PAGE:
Caspian boost for US policy

Dec 13, 2006 01:00 AM

by Isabel Gorst

A BP-led consortium will begin production at the Shah Deniz field in the Caspian Sea feeding the new South Caucasus pipeline carrying natural gas to Azerbaijan, Georgia and Turkey and, it is hoped, eventually Europe.
The corridor is a key plank of US policy in the Caspian to end Russia’s dominance over export pipelines and discourage investment in routes across Iran. The 690 km gas pipeline from Baku to Erzurum in east Turkey runs parallel to the recently completed Baku-Tbilisi-Ceyhan oil pipeline from Azerbaijan to the Turkish Mediterranean, forming a new corridor for Caspian and central Asian energy supplies to the west.

Julia Nanay, a senior director at PFC Energy, said: “The start up of the gas pipeline, which will eventually carry gas to western markets, coming so soon after commissioning of the oil pipeline is a milestone in US-backed plans to diversify energy export routes out of the Caspian.”
The opening of the pipeline comes at a crucial time for Azerbaijan and Georgia, which are braced for sharp gas price increases and reduced deliveries next year from Gazprom, the Russian gas company and, until now, the monopoly gas supplier to the Caucasus.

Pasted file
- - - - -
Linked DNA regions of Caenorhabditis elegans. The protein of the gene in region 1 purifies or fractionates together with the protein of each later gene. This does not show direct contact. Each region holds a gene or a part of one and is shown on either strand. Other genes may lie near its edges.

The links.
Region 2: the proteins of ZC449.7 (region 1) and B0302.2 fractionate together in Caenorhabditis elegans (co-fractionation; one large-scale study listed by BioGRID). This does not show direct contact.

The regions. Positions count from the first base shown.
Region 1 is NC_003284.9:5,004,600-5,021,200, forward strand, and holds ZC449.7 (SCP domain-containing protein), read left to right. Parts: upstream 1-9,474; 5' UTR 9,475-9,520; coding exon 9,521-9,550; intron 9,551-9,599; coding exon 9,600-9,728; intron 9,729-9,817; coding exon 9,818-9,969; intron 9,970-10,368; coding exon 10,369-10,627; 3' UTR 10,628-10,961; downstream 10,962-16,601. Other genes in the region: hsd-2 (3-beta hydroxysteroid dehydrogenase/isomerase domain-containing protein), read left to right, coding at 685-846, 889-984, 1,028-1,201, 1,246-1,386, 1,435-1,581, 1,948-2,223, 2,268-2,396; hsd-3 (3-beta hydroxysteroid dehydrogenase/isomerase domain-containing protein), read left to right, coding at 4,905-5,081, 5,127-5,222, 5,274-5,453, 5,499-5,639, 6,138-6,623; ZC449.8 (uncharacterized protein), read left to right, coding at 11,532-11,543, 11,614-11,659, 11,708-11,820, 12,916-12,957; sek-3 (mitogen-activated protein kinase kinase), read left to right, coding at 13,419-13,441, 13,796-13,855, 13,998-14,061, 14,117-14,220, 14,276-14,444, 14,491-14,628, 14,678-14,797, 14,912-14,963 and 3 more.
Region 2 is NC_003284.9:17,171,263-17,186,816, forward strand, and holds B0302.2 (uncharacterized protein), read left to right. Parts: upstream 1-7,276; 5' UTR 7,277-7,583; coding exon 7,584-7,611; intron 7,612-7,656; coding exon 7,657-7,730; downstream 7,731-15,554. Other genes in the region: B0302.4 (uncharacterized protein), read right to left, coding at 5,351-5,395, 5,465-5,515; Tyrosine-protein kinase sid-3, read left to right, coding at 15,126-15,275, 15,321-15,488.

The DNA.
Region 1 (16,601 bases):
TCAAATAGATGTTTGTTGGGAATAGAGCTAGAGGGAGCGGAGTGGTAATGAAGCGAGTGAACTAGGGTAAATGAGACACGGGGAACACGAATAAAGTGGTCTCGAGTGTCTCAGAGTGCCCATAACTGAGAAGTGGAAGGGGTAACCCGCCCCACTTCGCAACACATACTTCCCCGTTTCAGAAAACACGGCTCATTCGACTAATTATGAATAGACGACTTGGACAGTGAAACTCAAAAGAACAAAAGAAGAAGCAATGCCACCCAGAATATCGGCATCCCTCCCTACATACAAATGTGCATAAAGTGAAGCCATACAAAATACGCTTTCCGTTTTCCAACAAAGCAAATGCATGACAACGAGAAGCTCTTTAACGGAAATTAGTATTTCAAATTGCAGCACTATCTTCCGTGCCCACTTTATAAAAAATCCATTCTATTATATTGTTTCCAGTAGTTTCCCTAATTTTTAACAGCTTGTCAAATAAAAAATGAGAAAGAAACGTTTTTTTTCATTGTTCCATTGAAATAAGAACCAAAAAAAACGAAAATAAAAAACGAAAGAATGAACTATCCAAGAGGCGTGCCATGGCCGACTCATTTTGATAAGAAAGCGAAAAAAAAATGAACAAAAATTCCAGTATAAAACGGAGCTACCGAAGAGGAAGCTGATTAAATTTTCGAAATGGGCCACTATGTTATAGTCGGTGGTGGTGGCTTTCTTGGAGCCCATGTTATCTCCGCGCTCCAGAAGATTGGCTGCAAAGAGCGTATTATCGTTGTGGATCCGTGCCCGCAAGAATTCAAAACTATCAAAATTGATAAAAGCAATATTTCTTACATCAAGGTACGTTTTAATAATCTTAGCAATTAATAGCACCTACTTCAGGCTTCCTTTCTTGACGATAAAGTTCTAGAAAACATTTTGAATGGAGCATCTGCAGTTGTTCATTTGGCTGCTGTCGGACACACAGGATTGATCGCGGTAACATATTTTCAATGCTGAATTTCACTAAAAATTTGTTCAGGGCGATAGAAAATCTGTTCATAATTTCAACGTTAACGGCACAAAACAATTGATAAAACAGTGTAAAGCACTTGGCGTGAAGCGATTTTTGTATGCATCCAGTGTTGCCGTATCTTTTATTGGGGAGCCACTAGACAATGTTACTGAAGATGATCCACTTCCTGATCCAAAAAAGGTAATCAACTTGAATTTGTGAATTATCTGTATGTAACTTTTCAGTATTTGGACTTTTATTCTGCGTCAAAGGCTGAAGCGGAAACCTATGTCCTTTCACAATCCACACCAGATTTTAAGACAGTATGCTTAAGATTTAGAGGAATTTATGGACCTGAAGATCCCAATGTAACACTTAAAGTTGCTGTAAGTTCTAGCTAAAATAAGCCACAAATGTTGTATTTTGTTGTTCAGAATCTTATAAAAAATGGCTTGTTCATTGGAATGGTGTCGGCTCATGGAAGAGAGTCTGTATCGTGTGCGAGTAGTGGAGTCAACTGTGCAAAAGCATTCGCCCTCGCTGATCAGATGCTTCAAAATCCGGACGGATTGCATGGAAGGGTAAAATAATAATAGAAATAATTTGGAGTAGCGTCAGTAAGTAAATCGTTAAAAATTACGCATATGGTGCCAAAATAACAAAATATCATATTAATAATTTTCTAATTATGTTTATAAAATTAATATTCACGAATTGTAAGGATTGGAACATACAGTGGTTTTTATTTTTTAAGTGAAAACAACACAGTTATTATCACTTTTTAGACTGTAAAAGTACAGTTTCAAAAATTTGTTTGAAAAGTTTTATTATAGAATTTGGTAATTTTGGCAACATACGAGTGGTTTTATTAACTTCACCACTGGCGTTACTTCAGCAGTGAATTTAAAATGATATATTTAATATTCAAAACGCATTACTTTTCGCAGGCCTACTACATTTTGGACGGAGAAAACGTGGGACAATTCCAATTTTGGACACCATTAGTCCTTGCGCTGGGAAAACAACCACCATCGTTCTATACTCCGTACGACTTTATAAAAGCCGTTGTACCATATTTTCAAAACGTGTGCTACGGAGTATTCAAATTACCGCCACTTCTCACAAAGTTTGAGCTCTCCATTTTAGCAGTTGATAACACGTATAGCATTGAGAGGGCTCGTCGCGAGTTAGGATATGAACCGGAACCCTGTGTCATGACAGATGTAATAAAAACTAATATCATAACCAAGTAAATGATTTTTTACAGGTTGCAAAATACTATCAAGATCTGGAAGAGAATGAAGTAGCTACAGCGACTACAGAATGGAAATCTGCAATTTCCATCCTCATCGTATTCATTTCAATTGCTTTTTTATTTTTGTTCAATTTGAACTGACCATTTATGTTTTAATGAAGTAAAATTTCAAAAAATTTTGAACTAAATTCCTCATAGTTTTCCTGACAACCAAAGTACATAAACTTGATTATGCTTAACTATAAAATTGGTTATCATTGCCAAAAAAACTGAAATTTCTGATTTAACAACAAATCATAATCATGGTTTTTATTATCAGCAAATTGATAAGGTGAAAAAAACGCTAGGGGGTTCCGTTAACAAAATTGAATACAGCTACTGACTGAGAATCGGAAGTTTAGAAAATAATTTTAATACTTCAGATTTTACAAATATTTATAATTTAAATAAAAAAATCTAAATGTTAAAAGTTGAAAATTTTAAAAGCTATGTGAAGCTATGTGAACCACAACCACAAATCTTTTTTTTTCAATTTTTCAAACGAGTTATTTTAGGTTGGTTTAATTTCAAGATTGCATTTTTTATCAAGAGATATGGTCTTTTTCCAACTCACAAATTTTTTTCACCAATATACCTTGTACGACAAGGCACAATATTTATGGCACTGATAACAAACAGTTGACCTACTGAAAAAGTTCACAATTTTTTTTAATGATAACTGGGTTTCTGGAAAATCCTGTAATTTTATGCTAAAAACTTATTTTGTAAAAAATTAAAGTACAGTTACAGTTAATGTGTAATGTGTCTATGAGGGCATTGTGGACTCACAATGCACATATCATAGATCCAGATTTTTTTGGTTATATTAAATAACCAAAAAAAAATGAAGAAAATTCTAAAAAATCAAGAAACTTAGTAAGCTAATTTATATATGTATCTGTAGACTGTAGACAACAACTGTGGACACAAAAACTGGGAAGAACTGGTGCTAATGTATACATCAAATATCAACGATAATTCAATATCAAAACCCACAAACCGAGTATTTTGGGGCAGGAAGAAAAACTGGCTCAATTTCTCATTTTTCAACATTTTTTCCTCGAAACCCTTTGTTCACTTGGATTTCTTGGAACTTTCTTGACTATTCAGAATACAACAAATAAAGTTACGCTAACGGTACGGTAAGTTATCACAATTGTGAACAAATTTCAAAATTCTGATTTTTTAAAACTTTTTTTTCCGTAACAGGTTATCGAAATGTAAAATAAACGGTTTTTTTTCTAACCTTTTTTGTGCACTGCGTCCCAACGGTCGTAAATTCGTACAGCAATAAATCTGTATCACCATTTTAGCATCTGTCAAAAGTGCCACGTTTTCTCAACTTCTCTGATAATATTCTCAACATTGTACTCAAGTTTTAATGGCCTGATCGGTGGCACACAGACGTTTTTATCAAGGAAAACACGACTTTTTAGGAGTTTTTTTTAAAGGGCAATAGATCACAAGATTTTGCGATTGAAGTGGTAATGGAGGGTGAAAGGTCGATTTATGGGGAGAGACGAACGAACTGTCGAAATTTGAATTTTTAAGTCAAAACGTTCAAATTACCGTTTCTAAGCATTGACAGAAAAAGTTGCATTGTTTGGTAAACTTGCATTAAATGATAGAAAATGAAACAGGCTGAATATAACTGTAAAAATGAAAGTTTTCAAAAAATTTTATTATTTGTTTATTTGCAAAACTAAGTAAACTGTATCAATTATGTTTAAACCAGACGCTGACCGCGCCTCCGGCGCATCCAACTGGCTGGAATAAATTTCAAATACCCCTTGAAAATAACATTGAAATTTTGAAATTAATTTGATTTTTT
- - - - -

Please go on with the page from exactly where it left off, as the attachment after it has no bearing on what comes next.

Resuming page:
Industry sources said energy ministers from Azerbaijan, Georgia and Turkey would meet to negotiate a temporary reallocation of gas supplies delivered through the South Caucasus pipeline. A sales deal with Georgia would ease US concern that the republic might turn to Iran for gas supplies this winter. Gas deliveries through the South Caucasus pipeline will increase to 8.6 bn cm a year in 2008 as new wells begin producing at Shah Deniz.
BP and its partners have invested $ 4 bn (EUR 3 bn, £ 2.04 bn) in the Shah Deniz project and are seeking customers in Europe to justify expansion of the field and extension of the pipeline west beyond Turkey.

The EU is eager to import Caspian gas amid concern about the security of supplies from Russia, the source of most of Europe’s gas imports. However, Gazprom has moved to block Caspian competition with a plan to increase gas deliveries across the Black Sea to Turkey, its fastest growing export market, for onward transport to Europe.
The US and the EU have urged Kazakhstan to build a pipeline across the Caspian Sea to bring central Asian gas into Europe via the Caucasus. Gazprom controls all existing gas export pipelines out of central Asia and refuses to share access to lucrative European markets with outsiders. Kazakhstan has expressed interest in the trans-Caspian project, but also has plans to build gas export pipelines east to China.

Source: The Financial Times Limited
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